Makers at Work

Folks Reinventing the World One Object or Idea at a Time

  • Authors
  • Steven Osborn

Table of contents

  1. Front Matter
    Pages i-xviii
  2. Steven Osborn
    Pages 1-20
  3. Steven Osborn
    Pages 21-36
  4. Steven Osborn
    Pages 37-50
  5. Steven Osborn
    Pages 51-60
  6. Steven Osborn
    Pages 61-70
  7. Steven Osborn
    Pages 71-82
  8. Steven Osborn
    Pages 83-98
  9. Steven Osborn
    Pages 99-114
  10. Steven Osborn
    Pages 115-126
  11. Steven Osborn
    Pages 127-138
  12. Steven Osborn
    Pages 139-152
  13. Steven Osborn
    Pages 153-162
  14. Steven Osborn
    Pages 163-176
  15. Steven Osborn
    Pages 177-194
  16. Steven Osborn
    Pages 195-220
  17. Steven Osborn
    Pages 221-228
  18. Steven Osborn
    Pages 229-244
  19. Steven Osborn
    Pages 245-254
  20. Steven Osborn
    Pages 255-262
  21. Steven Osborn
    Pages 263-280
  22. Steven Osborn
    Pages 281-292
  23. Back Matter
    Pages 293-302

About this book


What do you get when you combine an electronics hobbyist, hacker, garage mechanic, kitchen table inventor, tinkerer, and entrepreneur? A “maker,” of course. Playful and creative, makers are—through expertise and experimentation—creating art, products, and processes that change the way we think and interact with the world.  

As you’ll see from the 21 interviews in Makers at Work, inquisitive makers are just as apt to pick up a laser cutter or an Arduino as a wrench to fashion something new. For example, you’ll meet Jeri Ellsworth, who might provide a video lecture on magnetic logic one day and a tutorial on welding a roll bar on a stock car the next. You’ll also meet Eben Upton, who put cheap, powerful computing in the hands of everyone with the Raspberry Pi; Becky Stern, who jazzes up clothing with sensors and LEDs; and bunnie Huang, who knows the ins and outs of the Shenzhen, China, electronics parts markets as well as anyone. As all the interviews in Makers at Work show, makers have something in common: reverence for our technical past coupled with an aversion to convention. If they can’t invent new processes or products, it’s simply not worth doing.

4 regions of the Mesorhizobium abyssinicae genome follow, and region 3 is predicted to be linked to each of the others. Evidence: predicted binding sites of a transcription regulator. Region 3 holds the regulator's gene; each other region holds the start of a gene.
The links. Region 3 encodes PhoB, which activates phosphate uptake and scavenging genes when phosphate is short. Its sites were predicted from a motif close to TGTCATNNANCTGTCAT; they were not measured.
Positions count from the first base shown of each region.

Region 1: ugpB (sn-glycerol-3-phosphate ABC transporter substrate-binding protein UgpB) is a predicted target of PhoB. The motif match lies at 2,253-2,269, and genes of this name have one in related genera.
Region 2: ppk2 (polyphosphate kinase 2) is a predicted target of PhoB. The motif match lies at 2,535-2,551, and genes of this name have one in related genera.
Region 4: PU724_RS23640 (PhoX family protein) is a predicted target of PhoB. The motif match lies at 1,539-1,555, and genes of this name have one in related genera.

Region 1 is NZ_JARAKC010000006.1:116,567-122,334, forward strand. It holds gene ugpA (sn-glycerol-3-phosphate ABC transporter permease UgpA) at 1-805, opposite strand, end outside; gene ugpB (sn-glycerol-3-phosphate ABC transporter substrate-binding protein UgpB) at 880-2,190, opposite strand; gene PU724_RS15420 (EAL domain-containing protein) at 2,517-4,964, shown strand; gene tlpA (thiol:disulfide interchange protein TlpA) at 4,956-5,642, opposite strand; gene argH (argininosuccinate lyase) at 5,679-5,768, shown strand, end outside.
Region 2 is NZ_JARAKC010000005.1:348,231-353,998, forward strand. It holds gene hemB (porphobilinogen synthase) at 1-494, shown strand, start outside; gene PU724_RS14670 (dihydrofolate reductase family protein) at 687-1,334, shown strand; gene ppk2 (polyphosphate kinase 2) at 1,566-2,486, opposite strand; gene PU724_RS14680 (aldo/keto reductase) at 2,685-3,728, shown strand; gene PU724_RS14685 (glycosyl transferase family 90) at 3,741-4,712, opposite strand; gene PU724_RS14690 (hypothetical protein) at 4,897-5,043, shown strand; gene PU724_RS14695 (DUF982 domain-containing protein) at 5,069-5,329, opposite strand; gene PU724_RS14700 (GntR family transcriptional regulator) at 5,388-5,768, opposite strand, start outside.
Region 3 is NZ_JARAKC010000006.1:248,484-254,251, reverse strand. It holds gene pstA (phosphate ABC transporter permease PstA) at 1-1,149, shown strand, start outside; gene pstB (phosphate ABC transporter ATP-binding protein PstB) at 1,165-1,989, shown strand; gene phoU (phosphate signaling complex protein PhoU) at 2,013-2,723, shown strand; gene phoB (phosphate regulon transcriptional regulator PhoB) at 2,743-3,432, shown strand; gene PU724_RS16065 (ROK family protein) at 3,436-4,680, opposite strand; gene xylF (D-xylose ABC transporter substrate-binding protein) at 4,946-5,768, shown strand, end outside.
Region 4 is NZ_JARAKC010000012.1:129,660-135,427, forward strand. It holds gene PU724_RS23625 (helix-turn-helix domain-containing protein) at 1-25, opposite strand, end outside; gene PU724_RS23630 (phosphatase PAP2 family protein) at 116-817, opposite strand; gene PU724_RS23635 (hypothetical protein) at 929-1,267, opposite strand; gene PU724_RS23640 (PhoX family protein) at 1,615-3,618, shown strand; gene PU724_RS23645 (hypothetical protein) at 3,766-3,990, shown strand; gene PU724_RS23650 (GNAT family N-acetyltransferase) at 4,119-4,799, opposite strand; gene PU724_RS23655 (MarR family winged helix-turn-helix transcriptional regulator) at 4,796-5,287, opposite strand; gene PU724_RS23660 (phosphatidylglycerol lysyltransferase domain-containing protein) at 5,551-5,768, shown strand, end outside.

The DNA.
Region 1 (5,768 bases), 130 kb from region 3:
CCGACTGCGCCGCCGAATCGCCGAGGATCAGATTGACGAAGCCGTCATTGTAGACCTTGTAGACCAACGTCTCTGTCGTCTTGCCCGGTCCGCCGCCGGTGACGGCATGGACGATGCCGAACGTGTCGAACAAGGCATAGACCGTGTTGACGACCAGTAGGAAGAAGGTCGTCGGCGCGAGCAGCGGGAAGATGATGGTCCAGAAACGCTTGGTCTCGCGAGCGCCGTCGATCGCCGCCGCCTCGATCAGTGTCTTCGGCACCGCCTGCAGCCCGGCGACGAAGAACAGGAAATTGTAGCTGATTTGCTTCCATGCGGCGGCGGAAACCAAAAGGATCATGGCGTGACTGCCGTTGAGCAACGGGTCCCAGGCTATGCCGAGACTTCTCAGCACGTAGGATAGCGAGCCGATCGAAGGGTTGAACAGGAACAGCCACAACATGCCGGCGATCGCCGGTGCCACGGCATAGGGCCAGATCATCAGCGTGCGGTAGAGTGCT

Crazy as foxes, makers—working in the spirit of Tesla, Wozniak, Edison, Gates, Musk and many others—can bring sophisticated products to the people or to the market as fast or faster than large corporations. And they are not just enabling new technologies and devices—they are changing the way these devices are funded, manufactured, assembled, and delivered.

Makers at Work puts a spotlight on the maker mindset and motivation of those who are reinventing the world one object or idea at a time. You will:

  • Meet the individuals who define what it means to be a maker.
  • Learn about the tools and technologies driving the new industrial revolution.
  • Discover ways to scale your weekend project into a profitable business.
  • See how others have used to crowdfunding to make their visions a reality.
  • Learn how open-source hardware and software is enabling whole new categories of products by removing barriers of entry for inventors.

The new masters of the “Makerverse” ask two questions: Can it be done? Is it fun? As these interviews will show, the answer to both questions is, “Let’s find out.”

Bibliographic information

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